January 2008
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How to choose

All whirlpool tubs entail added cleaning and maintenance. You might also prefer a deep, non-whirlpool soaking tub if you like your luxury without a massage. Those deep tubs lack a whirlpool’s complexity and start at about $300.

If you decide on a whirlpool, see Types to determine the massage you want and the amount you’re willing to spend. Remember that extras such as colored underwater lights, known as chromatherapy, can add up to $1,200 to the price. Then keep these points in mind:

Think outside the suite. Because suites don’t match tubs with other bath fixtures as closely as they do faucets with towel racks, whirlpools are an appropriate place to mix and match.

Consider the configuration. Drop-in tubs like those we tested come without sides, allowing for a customized surround (about $1,000 or more). You can also buy tubs that come with one, two, or three sides; look for removable sides that allow access to the pump and motor.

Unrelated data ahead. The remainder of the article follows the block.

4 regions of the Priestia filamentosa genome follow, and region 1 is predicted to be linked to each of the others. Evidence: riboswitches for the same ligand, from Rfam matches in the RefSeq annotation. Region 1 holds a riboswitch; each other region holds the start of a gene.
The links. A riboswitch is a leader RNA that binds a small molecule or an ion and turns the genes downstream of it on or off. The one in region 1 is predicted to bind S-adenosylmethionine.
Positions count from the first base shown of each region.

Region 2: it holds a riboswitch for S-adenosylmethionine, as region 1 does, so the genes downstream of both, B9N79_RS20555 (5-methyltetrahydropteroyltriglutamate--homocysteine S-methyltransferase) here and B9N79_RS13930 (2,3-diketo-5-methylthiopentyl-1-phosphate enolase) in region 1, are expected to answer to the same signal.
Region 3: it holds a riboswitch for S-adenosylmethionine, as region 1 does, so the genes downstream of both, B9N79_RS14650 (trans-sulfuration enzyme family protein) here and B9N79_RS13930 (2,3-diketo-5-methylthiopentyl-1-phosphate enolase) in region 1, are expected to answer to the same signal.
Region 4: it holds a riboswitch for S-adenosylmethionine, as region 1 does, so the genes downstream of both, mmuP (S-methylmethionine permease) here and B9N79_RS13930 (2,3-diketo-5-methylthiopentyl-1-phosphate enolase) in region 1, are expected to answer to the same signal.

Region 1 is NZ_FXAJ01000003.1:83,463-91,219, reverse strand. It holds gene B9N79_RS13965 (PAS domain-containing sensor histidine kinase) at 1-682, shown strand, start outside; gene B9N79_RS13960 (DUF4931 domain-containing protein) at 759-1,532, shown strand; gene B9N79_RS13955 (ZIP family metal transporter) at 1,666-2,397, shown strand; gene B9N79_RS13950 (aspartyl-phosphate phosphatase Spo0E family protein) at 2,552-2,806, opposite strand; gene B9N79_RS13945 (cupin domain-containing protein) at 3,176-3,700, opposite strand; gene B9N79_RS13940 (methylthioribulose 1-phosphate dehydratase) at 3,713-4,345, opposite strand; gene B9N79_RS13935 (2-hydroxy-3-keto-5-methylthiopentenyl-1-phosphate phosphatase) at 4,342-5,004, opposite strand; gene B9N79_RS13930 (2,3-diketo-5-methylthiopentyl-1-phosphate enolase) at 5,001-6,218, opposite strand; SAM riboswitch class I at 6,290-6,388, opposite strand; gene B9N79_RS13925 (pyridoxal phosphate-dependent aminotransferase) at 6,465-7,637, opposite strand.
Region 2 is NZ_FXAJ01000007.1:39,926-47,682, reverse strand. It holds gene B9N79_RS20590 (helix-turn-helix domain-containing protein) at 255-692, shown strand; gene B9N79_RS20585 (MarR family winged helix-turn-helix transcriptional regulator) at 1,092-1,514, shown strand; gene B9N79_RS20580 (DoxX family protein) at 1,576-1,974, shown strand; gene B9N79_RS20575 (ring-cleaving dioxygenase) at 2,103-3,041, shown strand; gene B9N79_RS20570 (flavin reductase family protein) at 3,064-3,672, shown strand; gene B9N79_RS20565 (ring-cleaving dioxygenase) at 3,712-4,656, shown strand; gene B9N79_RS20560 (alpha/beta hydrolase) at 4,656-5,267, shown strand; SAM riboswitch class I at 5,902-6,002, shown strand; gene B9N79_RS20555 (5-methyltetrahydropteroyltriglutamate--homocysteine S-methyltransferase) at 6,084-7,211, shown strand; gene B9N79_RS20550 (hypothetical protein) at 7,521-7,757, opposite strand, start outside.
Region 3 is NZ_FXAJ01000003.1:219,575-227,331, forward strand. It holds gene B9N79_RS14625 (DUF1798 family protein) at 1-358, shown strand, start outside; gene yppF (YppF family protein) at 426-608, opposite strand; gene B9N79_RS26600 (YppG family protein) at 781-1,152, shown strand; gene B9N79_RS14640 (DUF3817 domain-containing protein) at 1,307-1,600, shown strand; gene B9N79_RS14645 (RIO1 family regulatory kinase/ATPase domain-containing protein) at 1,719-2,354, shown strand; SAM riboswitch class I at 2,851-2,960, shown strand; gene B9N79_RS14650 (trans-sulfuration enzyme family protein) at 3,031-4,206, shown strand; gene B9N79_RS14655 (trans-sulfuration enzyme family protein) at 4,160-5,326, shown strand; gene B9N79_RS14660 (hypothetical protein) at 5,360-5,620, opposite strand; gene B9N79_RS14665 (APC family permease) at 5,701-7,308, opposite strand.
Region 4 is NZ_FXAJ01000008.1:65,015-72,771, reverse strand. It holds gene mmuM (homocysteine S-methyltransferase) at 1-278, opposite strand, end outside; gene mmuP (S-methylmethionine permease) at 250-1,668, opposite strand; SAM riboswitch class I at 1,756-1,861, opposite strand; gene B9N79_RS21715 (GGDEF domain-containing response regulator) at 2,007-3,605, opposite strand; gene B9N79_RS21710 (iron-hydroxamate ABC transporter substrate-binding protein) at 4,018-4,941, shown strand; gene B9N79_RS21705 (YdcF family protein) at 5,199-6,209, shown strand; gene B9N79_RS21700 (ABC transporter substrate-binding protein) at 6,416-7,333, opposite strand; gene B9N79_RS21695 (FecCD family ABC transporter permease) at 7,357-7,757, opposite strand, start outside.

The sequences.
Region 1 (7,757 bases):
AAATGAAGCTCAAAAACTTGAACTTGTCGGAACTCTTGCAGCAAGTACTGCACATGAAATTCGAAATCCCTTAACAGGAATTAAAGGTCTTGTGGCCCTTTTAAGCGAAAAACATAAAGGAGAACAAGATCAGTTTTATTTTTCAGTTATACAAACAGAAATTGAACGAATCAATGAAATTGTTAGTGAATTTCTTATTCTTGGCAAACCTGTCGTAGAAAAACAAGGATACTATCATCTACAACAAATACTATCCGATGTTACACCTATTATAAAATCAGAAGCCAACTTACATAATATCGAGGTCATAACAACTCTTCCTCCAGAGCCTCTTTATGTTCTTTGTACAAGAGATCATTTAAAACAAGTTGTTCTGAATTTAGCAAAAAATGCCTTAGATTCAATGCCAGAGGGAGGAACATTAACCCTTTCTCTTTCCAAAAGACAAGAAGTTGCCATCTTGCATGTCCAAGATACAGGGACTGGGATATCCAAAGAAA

Try before buying. More showrooms have working whirlpools that let you immerse a hand or arm. But even a dry tub can tell you whether the length, width, and depth fit your physique.

Check the jets and controls. Besides favoring center-mounted controls and a more vertical seating position, we also found that more air jets along the sides, rather than at your back, tend to create a better, bubblier massage. Also look for handles and armrests, and, for water-jet models, easily adjustable jets.

Consider efficiency. You’ll pay only about $17 per year in electricity for a water/air tub using both pumps, based on Department of Energy averages for one 15-minute bath per day. But that doesn’t include heating the 70 gallons of water these tubs hold. At roughly 30 gallons more per bath than regular tubs, water use could be an issue in drought areas.